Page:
From The Basement A live session from UK band Squid

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WordsLucy Bourton

WeTransfer has partnered with Nigel Godrich's iconic music series From The Basement to bring you six new performances from some of the world's most extraordinary artists and bands. Here you can see a show by the hugely popular UK band Squid. The Brighton five-piece were interviewed by Lucy Bourton.

On the day of Squid’s “From The Basement” recording session with Nigel Godrich, a fair few things went wrong. Ollie Judge, the band’s drummer and vocalist, was late, dashing down from Bristol where the experimental five-piece are mostly based. Arthur Leadbetter, who jumps between keyboards and percussion, arrived to find his pedals were broken. And Louis Borlase, who switches between guitar and bass, broke a string on almost every take. “I just remember thinking, ‘god, we’re such amateurs,’” laughs Judge. “We’re doing a session with Nigel Godrich—who has produced six of my favorite albums of all time—and my drum kit isn’t tuned, I’ve forgotten loads of bits… and I’m late!”

Hardly amateurs at all, it’s clear in conversation that the band’s mistakes were largely down to excitable anticipation. Formed in 2016 as students in Brighton, the past few years have seen Squid garner attention for their ability to merge ambient influences with post-punk vocals, coming together on their 2021 debut, Bright Green Field. Eager ears will be able to tell that “a few of us are a bit obsessive about Radiohead,” admits Judge, who can still remember his dad calling him down to watch Sonic Youth on “From The Basement” back in 2007. Years of watching the show and immersing themselves in Godrich’s releases meant Squid appreciated the weight of such a performance, leading to careful consideration in rehearsals, with detailed discussions around the intricacies they wanted to be brought forth with Godrich behind the mixing desk.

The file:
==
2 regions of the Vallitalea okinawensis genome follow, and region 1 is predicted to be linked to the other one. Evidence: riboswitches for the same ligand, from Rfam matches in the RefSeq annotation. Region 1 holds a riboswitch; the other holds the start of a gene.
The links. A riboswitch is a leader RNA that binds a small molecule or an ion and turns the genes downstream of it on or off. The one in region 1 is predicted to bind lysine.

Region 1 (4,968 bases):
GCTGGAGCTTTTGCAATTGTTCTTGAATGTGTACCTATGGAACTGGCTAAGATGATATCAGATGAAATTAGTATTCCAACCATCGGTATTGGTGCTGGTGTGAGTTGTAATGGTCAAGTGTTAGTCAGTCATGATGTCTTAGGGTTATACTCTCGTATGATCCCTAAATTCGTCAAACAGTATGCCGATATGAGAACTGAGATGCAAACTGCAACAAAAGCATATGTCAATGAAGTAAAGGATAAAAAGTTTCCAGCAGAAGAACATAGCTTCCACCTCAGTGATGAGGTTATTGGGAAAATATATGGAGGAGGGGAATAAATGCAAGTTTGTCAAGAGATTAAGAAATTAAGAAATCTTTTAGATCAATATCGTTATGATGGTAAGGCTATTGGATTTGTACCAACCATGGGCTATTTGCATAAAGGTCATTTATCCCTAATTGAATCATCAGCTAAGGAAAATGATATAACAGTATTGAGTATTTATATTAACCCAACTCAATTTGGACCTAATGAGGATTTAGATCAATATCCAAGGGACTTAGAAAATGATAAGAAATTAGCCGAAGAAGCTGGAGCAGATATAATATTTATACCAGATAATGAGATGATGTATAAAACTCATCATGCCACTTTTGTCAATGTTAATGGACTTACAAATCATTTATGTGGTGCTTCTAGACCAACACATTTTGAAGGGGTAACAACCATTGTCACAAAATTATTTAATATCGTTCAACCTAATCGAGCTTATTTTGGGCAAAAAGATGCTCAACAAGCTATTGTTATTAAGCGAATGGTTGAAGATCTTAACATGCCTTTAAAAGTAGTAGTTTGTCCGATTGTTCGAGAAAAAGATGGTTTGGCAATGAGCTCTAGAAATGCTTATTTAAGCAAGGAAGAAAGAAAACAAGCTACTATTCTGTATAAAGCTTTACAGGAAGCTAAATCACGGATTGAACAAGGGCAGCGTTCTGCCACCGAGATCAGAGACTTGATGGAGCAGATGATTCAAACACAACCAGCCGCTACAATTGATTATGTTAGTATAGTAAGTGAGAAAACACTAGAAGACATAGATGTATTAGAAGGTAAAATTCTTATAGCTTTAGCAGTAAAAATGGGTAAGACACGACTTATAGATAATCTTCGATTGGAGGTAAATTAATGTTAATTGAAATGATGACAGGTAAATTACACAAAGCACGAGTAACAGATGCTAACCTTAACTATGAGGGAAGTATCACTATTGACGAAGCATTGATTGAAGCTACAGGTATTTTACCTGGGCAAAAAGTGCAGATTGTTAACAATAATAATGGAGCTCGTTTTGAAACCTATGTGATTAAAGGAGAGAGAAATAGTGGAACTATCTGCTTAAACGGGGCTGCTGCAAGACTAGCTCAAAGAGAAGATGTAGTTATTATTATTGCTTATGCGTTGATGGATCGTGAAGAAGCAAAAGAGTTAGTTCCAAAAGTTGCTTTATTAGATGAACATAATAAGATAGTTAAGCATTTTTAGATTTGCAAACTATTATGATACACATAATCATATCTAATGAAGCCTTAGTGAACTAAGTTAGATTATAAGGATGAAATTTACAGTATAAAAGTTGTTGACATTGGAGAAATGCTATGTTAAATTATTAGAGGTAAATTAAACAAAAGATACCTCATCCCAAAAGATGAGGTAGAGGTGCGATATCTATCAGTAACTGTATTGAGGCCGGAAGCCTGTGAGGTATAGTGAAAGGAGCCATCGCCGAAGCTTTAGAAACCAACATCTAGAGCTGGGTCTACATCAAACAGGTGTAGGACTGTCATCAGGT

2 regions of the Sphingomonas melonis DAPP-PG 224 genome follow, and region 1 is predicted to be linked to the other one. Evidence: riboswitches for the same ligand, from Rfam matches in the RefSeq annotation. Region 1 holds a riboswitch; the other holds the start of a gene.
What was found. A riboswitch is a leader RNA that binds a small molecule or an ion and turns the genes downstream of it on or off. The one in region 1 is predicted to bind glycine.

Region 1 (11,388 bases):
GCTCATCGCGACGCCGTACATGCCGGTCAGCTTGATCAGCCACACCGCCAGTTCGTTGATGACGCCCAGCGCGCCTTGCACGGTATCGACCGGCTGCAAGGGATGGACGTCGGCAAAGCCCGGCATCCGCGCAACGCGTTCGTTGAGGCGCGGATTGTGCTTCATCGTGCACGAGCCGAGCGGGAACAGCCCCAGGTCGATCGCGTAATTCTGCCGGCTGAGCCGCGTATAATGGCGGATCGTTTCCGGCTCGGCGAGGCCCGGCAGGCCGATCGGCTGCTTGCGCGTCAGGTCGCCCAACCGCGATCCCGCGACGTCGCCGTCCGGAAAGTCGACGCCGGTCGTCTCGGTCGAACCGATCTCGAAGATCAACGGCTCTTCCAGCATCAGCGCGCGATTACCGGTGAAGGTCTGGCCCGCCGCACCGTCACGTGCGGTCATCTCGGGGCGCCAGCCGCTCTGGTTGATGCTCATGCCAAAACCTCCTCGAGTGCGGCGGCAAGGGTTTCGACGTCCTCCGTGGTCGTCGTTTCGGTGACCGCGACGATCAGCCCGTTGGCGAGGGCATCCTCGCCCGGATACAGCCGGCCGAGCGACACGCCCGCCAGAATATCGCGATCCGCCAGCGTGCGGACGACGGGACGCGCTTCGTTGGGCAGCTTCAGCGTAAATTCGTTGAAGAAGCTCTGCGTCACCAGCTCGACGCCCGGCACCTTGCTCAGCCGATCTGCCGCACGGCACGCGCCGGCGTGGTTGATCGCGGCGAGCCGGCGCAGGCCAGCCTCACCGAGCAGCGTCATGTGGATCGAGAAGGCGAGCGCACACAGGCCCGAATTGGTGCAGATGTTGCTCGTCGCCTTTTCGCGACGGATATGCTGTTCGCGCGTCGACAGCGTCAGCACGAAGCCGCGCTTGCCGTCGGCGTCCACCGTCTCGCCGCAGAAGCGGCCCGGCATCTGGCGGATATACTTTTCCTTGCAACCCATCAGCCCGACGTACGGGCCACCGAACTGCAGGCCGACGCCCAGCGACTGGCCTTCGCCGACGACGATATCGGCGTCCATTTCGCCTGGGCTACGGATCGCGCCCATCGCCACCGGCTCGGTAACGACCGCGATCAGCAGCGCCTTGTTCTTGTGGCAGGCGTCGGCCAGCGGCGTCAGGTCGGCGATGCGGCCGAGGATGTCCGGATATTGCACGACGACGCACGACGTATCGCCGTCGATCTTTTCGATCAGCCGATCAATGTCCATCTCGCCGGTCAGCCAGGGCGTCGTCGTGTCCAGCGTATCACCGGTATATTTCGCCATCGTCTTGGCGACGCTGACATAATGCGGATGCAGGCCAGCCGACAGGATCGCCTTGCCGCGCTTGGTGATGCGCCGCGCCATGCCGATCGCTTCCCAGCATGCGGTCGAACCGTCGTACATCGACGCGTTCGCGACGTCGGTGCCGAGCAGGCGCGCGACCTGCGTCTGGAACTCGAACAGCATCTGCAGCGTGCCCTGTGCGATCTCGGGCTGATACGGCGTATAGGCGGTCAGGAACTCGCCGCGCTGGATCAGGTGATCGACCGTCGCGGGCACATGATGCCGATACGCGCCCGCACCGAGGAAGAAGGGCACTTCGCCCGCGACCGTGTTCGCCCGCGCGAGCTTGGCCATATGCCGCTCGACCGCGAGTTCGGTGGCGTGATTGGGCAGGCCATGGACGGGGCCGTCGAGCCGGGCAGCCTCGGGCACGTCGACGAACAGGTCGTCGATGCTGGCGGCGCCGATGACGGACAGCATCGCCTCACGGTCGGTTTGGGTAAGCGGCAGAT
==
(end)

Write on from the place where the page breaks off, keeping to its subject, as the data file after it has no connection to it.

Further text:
With this in mind, Squid collectively “made a rough decision to try and treat it as a performance where one idea leads to the next,” describes Louis. Entrusting Godrich to listen out for moments which could act as instrumental catalysts, the songs performed (“Boy Racers,” “G.S.K” and “Pamphlets”) are connected by interludes of experimentation to create one cohesive Squid soundscape. Further inspired by their interpretation of “Nigel’s whole ethos of trying not to be too conventional” says Ollie, the band purposefully chose to perform a song, then untitled, that they’d written only a week before. “Really nerve wracking,” adds Borlase, “but it’s nice to have a platform to take risks like that.” The result is a session that brought out “different elements we wouldn’t necessarily thought of having prominence before,” as well as “a really nice warmth brought forth, which Nigel’s sound generally has,” adds brass and bass player and percussionist, Laurie Nankivell.

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It’s good for music nerds to understand their favorite bands a little bit. To see everything.